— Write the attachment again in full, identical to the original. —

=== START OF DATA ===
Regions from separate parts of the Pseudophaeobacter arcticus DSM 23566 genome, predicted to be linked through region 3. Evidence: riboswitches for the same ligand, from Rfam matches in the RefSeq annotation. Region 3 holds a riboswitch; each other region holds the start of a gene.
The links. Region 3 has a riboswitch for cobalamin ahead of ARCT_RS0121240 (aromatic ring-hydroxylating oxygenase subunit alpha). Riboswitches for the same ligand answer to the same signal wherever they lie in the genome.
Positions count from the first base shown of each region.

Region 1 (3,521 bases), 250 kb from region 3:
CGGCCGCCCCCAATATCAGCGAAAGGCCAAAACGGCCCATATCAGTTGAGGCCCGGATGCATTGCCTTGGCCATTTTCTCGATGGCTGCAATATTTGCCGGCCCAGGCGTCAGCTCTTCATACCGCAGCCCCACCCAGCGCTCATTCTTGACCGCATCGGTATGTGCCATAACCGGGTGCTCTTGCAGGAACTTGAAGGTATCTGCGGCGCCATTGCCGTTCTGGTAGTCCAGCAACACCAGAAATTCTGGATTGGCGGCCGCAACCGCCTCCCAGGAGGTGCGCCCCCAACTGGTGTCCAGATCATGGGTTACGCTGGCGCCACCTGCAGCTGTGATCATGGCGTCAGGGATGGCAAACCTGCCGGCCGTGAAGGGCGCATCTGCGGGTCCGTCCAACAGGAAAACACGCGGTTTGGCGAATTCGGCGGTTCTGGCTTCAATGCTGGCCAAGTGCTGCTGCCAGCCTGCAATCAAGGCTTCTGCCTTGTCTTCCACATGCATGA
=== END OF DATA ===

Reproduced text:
Regions from separate parts of the Pseudophaeobacter arcticus DSM 23566 genome, predicted to be linked through region 3. Evidence: riboswitches for the same ligand, from Rfam matches in the RefSeq annotation. Region 3 holds a riboswitch; each other region holds the start of a gene.
The links. Region 3 has a riboswitch for cobalamin ahead of ARCT_RS0121240 (aromatic ring-hydroxylating oxygenase subunit alpha). Riboswitches for the same ligand answer to the same signal wherever they lie in the genome.
Positions count from the first base shown of each region.

Region 1 (3,521 bases), 250 kb from region 3:
CGGCCGCCCCCAATATCAGCGAAAGGCCAAAACGGCCCATATCAGTTGAGGCCCGGATGCATTGCCTTGGCCATTTTCTCGATGGCTGCAATATTTGCCGGCCCAGGCGTCAGCTCTTCATACCGCAGCCCCACCCAGCGCTCATTCTTGACCGCATCGGTATGTGCCATAACCGGGTGCTCTTGCAGGAACTTGAAGGTATCTGCGGCGCCATTGCCGTTCTGGTAGTCCAGCAACACCAGAAATTCTGGATTGGCGGCCGCAACCGCCTCCCAGGAGGTGCGCCCCCAACTGGTGTCCAGATCATGGGTTACGCTGGCGCCACCTGCAGCTGTGATCATGGCGTCAGGGATGGCAAACCTGCCGGCCGTGAAGGGCGCATCTGCGGGTCCGTCCAACAGGAAAACACGCGGTTTGGCGAATTCGGCGGTTCTGGCTTCAATGCTGGCCAAGTGCTGCTGCCAGCCTGCAATCAAGGCTTCTGCCTTGTCTTCCACATGCATGA